Review: Summer Holiday (Tour)

Tuesday 31st July 2018 at The Grand Theatre and Opera House, Leeds.


Based on the 1963 hit film of the same name, Summer Holiday (the Musical) offers up a classic old-time teen bopping musical. Four girls meet four guys on their way for a Summer Holiday and swiftly pair up, there are obstacles thrown in in the shape of a pushy stage mother with questionable ethics, a couple of unreliable vehicles and mistaken identity – at heart though, this is an all-dancing, all-singing narrative which celebrates its status as a classic musical but steers clear of depth; romances are instant or near enough and minds are made up and changed in the blink of an eye, but let’s face it, that’s often the way of musicals and the centre-stones of musical theatre are intact here: great music and great musical performances from a strong, multi-talented cast.

Directed and choreographed by David King with Musical direction from Rob Wick, the show is a slow burner with an uncomfortably drab opener followed by lots of high energy to deliver a feel-good show which had the audience pretty chipper by the bows. Musical numbers include classic ditties like I Could Easily Fall in Love with You, Bachelor Boy, Living Doll and of course, the title number. The musical sequences are mostly well conceived, with a few strange interludes which lack the wow factor, but King’s Choreography is increasingly lively across the production, with some very impressive high-energy and turbo-charged pace to really challenge the dancing prowess of the cast. f2b74c68-9198-4684-8a5b-f370fe353828.pngLead Ray Quinn takes on the teen heart-throb role originated by Cliff Richard in the film, and he certainly fits the bill if the enthusiastic hollering and squeals during the curtain call are anything to go by. Quinn is a talented vocalist and often catches the ear with Michael Buble similarities, crooning with a mellow voice full of texture which handles the boppier numbers just as well as the ballads. Sophie Matthew’s Barbara is a perfect ‘Living Doll’ playing Don’s love interest; her primary role is just that, but there’s a nice little sub-narrative about coming of age, standing on your own two feet and exploring the world which her sweet and sincere characterisation delivers very well. As manic American stage mom Stella, Taryn Sudding is a central source of comedy. Sidekick Jerry feels the overblown wrath of Stella’s hysteria with great patience and Wayne Smith’s performance gels well with Sudding, even if his character is the victim of a naff cross-dressing motif.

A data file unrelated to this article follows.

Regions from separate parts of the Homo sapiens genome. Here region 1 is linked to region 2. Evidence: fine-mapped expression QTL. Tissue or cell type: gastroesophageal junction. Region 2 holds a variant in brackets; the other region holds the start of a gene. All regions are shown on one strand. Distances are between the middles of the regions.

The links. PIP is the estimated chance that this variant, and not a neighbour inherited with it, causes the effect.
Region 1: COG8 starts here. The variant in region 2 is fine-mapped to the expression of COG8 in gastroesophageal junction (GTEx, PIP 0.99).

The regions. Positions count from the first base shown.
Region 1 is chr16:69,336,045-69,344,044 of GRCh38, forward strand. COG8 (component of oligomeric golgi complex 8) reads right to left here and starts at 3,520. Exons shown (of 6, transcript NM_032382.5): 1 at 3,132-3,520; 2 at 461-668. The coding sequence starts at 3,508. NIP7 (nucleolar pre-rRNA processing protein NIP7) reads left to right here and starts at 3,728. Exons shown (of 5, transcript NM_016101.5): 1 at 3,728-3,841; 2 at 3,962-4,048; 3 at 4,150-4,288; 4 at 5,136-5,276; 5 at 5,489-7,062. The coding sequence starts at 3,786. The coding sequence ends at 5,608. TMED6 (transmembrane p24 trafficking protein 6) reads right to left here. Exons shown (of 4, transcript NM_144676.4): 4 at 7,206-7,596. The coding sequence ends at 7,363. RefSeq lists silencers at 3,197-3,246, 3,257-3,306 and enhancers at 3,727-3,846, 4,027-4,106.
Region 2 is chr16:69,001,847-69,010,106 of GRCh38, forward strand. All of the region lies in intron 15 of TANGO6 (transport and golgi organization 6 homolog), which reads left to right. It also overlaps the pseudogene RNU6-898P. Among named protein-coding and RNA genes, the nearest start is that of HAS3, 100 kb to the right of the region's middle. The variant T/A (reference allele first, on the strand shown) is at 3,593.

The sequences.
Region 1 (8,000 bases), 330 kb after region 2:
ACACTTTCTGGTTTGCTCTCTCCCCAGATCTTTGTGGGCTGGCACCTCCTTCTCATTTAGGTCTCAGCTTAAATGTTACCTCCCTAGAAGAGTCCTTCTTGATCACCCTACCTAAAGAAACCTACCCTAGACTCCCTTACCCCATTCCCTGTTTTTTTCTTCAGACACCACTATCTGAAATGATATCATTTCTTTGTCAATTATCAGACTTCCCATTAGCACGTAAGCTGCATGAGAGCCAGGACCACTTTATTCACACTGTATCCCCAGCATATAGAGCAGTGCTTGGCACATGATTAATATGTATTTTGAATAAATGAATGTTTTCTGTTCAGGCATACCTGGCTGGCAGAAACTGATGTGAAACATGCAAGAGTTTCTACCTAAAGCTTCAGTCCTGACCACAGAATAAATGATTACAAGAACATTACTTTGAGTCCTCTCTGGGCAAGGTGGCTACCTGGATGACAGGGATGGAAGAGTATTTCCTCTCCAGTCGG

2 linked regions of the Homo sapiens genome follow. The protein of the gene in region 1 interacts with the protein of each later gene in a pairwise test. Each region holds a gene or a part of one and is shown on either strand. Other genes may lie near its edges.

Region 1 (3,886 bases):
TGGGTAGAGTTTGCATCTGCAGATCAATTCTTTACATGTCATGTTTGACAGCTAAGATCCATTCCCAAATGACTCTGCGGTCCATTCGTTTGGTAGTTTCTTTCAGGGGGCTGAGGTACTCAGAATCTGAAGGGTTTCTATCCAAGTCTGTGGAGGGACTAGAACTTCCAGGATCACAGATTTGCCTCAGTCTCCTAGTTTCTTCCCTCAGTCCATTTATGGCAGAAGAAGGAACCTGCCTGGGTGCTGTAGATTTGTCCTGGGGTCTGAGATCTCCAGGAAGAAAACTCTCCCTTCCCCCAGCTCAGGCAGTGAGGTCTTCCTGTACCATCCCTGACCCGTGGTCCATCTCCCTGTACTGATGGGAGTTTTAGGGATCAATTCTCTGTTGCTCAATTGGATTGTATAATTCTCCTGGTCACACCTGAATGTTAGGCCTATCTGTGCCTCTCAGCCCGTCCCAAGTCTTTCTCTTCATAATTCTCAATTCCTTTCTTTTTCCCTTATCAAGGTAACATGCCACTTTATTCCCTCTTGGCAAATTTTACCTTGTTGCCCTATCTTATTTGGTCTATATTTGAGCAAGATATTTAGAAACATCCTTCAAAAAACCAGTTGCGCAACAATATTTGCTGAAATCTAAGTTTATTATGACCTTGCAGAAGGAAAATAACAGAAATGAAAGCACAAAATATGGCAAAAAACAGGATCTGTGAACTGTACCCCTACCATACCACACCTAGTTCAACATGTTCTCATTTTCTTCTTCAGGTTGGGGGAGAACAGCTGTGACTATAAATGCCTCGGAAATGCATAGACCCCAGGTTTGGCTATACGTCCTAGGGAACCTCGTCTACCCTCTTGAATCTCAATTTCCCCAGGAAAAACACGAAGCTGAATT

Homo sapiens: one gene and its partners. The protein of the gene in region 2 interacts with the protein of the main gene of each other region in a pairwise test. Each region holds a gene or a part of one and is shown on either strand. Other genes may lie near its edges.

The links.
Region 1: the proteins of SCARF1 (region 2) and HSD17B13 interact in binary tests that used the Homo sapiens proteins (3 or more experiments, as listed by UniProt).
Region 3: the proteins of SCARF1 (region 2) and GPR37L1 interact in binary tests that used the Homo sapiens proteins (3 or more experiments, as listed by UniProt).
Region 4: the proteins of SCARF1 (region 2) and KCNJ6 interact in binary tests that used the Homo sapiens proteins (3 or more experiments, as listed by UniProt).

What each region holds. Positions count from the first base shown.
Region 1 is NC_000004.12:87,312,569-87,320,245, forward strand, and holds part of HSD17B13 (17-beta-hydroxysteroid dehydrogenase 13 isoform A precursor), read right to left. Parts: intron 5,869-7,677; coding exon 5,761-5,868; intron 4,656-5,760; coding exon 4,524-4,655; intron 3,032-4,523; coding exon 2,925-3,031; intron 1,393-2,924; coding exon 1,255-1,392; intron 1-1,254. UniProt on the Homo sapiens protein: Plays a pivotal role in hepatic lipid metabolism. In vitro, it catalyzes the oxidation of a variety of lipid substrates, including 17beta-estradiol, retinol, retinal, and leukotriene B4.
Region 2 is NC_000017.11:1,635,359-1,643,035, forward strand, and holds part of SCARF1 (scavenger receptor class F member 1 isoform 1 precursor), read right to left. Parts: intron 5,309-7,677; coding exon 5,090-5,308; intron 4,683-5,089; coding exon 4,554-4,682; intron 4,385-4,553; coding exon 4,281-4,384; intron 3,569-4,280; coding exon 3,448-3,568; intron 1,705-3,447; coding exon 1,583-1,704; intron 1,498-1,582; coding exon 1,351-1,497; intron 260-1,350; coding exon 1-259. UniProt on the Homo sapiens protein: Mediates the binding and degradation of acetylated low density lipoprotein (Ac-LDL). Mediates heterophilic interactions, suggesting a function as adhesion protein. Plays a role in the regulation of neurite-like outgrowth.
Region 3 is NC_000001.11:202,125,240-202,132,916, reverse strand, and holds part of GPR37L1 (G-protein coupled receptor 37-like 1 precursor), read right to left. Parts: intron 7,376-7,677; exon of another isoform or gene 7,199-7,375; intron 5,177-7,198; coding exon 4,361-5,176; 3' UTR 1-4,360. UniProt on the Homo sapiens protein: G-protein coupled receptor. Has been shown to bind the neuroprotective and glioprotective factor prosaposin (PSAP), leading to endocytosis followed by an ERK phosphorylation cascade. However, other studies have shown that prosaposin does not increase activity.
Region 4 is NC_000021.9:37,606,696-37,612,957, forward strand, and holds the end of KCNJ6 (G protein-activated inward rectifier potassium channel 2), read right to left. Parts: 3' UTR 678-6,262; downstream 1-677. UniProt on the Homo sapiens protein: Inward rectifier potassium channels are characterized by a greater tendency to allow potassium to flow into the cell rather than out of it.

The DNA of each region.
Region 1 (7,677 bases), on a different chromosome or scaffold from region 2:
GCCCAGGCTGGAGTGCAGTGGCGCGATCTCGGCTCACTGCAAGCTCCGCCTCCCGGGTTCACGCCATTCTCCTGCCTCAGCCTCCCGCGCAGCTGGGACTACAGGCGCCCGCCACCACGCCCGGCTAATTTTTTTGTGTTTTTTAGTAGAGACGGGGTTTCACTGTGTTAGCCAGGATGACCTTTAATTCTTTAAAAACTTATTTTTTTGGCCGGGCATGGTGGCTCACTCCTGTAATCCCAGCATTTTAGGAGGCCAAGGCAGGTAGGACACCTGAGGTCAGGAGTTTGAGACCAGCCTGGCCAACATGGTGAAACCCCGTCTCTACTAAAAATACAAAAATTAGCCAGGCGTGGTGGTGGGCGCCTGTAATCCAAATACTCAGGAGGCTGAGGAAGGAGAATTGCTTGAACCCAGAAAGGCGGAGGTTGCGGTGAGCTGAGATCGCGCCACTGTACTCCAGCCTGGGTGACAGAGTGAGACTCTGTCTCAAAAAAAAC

Joe Goldie is another wonderful source of comedy as Edwin, an awkward young lad with all the physical grace of a Llama – Goldie has a flair for physical comedy and gets some of the biggest laughs to be had. If Goldie steals the limelight for physicality and Quinn for vocals, then Rory Maguire takes the crown for excellence in dialogue with some very impressive scenes as the lively Jack-the-Lad type Cyril. Billy Roberts completes the guy squad as Steve, a fella with deep confidence and a cockney charm through whom some brief modernisations are thrown in – a few crotch thrusts and sexual innuendo you wouldn’t find original Cliff with permission to do on film, offering a combination of original and contemporary. The last of the comic notables is ensemble member William Beckerleg who takes turns as various characters, each with their own spark.